Always keep your timelines as they come in handy for upcoming series for your characters and fans. Keep unused backstories for future reference. Always know your character’s past inside and out. You can then create evocative flashbacks and more to reveal important character details and advance the plot.

Details must be relevant

Ensure all your backstory details are relevant. Omit any distractions or fluff which weaken your plot. Focus on writing backstory to support the plot points. Introduce relevant alliances and conflicts which support your character’s experiences in the main story.

Realism is necessary

Make your characters and their baggage believable. The best writers draw inspiration from real life because of personal empathy. Create people who make sense and naturally engage your readers on this adventure.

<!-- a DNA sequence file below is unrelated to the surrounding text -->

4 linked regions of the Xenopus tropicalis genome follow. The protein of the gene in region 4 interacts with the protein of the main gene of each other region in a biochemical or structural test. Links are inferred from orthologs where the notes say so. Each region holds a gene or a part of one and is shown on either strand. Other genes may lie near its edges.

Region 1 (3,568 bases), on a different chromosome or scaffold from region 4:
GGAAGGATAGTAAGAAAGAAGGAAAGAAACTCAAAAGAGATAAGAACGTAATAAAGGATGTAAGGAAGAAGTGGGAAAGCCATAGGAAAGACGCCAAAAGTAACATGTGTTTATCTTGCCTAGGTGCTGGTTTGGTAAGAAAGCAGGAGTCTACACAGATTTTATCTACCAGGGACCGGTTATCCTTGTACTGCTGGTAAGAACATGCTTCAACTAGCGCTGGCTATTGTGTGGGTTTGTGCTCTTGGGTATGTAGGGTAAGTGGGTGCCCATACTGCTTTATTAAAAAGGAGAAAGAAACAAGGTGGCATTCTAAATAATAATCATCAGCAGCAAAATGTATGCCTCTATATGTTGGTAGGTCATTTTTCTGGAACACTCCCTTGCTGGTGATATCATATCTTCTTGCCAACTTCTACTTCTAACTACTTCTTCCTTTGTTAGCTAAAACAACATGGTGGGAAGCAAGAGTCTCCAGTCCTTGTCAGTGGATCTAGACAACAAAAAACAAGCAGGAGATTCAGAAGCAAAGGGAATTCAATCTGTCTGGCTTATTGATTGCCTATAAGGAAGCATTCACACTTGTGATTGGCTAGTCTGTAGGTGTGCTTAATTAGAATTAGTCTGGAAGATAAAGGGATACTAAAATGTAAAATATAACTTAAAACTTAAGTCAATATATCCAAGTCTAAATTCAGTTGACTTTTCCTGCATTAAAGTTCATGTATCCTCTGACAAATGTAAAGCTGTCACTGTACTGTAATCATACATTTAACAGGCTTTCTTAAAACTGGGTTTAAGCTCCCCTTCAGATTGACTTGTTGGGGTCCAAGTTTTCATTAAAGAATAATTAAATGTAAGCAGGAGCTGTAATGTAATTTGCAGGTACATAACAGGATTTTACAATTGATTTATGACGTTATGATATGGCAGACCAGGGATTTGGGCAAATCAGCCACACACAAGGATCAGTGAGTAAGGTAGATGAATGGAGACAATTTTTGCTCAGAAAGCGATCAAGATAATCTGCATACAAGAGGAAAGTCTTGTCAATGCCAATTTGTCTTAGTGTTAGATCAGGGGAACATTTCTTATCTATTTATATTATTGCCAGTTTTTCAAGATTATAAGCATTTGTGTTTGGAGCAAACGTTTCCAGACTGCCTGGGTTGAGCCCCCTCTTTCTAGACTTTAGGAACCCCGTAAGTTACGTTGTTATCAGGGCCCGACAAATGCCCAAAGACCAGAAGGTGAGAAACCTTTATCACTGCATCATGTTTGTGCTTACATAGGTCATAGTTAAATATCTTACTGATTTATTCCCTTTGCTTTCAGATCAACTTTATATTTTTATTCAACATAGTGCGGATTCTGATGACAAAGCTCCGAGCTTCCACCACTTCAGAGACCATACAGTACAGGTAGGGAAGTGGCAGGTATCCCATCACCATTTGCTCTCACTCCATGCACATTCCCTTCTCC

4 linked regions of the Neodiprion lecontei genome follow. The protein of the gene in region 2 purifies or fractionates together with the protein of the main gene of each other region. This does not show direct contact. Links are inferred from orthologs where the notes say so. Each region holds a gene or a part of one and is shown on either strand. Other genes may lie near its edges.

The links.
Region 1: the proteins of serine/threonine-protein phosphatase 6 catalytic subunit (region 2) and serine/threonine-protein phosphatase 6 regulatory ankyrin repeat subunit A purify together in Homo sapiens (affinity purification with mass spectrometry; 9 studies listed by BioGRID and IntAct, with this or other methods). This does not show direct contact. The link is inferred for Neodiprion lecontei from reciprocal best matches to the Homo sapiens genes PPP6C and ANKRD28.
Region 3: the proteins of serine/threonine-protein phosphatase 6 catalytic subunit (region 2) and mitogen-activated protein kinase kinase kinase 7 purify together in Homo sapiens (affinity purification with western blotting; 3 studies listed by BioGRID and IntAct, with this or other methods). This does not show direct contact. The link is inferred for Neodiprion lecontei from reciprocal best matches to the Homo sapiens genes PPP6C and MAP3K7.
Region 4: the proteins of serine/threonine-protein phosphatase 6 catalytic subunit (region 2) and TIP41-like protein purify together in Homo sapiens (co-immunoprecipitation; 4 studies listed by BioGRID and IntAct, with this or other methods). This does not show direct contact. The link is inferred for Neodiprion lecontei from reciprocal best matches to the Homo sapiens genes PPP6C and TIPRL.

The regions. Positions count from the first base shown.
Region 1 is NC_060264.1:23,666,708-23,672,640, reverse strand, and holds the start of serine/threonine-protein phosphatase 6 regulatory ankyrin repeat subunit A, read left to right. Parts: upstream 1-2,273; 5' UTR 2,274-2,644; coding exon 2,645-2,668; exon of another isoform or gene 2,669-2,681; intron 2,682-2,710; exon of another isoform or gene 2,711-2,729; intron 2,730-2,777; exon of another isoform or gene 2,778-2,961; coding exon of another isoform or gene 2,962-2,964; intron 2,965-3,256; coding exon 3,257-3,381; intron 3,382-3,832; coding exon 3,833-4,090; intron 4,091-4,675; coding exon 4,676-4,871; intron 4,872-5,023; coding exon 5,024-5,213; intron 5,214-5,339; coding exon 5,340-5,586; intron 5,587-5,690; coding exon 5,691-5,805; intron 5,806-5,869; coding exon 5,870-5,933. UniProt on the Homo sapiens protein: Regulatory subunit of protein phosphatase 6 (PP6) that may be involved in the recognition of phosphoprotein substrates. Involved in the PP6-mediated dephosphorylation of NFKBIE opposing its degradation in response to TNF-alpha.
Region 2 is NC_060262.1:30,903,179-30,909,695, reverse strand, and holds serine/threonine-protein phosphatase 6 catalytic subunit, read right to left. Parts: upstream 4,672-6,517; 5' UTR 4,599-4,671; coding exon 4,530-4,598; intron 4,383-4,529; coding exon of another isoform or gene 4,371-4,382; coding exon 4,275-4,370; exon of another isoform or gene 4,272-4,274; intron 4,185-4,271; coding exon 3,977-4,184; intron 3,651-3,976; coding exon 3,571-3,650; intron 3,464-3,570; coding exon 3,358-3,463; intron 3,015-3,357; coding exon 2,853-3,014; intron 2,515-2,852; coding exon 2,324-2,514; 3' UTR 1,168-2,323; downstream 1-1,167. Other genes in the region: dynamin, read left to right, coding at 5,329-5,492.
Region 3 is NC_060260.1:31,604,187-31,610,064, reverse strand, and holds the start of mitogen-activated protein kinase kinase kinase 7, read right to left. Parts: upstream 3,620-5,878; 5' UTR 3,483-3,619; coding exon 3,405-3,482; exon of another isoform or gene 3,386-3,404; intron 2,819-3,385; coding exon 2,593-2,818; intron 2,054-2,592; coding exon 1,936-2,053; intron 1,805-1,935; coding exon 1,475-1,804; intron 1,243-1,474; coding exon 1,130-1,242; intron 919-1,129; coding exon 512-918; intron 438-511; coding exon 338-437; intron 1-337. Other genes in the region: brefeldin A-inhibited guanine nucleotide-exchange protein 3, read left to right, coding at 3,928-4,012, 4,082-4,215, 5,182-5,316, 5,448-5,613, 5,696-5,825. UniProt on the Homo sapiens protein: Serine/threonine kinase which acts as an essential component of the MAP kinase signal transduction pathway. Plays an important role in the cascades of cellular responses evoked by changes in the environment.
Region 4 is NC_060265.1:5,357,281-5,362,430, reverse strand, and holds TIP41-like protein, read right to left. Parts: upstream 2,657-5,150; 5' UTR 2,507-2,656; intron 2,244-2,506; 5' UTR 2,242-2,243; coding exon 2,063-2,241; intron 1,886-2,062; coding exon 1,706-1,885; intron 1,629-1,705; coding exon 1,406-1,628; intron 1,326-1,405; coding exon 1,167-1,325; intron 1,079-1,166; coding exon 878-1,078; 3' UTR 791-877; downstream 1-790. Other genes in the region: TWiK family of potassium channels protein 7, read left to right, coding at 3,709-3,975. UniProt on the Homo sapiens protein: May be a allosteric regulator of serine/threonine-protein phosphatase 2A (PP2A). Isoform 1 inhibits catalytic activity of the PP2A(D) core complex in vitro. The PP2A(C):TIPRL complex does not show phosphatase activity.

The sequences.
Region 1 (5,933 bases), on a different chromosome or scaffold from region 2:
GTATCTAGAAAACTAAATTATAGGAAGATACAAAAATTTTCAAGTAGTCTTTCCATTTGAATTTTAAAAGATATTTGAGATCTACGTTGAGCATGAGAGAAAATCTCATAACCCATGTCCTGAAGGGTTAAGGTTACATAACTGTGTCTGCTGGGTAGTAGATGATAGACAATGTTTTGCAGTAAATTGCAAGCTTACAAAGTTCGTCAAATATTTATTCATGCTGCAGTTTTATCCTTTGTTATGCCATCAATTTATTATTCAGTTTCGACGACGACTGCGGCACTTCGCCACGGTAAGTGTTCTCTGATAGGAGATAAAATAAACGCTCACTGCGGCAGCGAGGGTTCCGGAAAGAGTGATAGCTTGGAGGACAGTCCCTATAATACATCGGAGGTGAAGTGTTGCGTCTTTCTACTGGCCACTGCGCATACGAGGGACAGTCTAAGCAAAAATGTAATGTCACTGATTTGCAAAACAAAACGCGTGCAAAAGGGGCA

Show don’t tell the emotions

Reveal your protagonist’s past life through tangible details and flashbacks. Help your reader gain insight into their background without relying on info-dumping. Show the events and their reactions rather than telling the facts.

Avoid overload

Be careful with your first chapter and how much backstory you include. Plan how your backstory weaves into your plot. Decide what you need to reveal. Choose when it is ideal to expose these vital details. Lastly, design effective ways to share backstory and vary the deliveries throughout the story. Deploy important information only as it becomes relevant to that character’s current situation in the overall plot.

In closing, let the backstory generate your narrative. Allow backstory to deepen your primary and secondary characters along with the history of your world setting. As you proceed with a developmental edit of your story arc, plan the essential reveals which will move the plot forward and connect your readers with your characters on this adventure.